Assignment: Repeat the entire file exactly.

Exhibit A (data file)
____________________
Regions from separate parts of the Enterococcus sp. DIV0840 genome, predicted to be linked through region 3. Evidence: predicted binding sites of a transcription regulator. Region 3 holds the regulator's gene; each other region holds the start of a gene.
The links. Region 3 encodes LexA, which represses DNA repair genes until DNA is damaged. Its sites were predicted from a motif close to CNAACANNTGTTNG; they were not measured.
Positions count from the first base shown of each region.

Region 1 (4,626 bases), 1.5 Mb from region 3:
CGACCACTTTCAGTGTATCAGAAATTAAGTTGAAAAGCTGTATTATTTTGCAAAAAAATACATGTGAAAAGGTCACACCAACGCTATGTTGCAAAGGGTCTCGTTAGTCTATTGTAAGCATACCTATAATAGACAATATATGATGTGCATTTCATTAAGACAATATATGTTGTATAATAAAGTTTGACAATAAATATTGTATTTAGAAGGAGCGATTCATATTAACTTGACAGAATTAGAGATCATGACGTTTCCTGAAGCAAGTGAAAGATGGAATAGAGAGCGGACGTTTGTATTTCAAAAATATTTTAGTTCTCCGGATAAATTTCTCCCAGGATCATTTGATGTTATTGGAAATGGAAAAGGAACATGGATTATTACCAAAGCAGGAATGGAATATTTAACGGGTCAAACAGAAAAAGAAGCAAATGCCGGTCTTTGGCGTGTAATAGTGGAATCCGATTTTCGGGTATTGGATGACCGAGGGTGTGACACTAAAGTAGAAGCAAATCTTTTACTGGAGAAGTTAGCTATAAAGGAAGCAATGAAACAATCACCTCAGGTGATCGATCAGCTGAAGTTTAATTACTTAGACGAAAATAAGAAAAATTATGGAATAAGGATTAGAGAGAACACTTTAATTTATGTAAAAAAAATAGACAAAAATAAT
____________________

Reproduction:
Regions from separate parts of the Enterococcus sp. DIV0840 genome, predicted to be linked through region 3. Evidence: predicted binding sites of a transcription regulator. Region 3 holds the regulator's gene; each other region holds the start of a gene.
The links. Region 3 encodes LexA, which represses DNA repair genes until DNA is damaged. Its sites were predicted from a motif close to CNAACANNTGTTNG; they were not measured.
Positions count from the first base shown of each region.

Region 1 (4,626 bases), 1.5 Mb from region 3:
CGACCACTTTCAGTGTATCAGAAATTAAGTTGAAAAGCTGTATTATTTTGCAAAAAAATACATGTGAAAAGGTCACACCAACGCTATGTTGCAAAGGGTCTCGTTAGTCTATTGTAAGCATACCTATAATAGACAATATATGATGTGCATTTCATTAAGACAATATATGTTGTATAATAAAGTTTGACAATAAATATTGTATTTAGAAGGAGCGATTCATATTAACTTGACAGAATTAGAGATCATGACGTTTCCTGAAGCAAGTGAAAGATGGAATAGAGAGCGGACGTTTGTATTTCAAAAATATTTTAGTTCTCCGGATAAATTTCTCCCAGGATCATTTGATGTTATTGGAAATGGAAAAGGAACATGGATTATTACCAAAGCAGGAATGGAATATTTAACGGGTCAAACAGAAAAAGAAGCAAATGCCGGTCTTTGGCGTGTAATAGTGGAATCCGATTTTCGGGTATTGGATGACCGAGGGTGTGACACTAAAGTAGAAGCAAATCTTTTACTGGAGAAGTTAGCTATAAAGGAAGCAATGAAACAATCACCTCAGGTGATCGATCAGCTGAAGTTTAATTACTTAGACGAAAATAAGAAAAATTATGGAATAAGGATTAGAGAGAACACTTTAATTTATGTAAAAAAAATAGACAAAAATAAT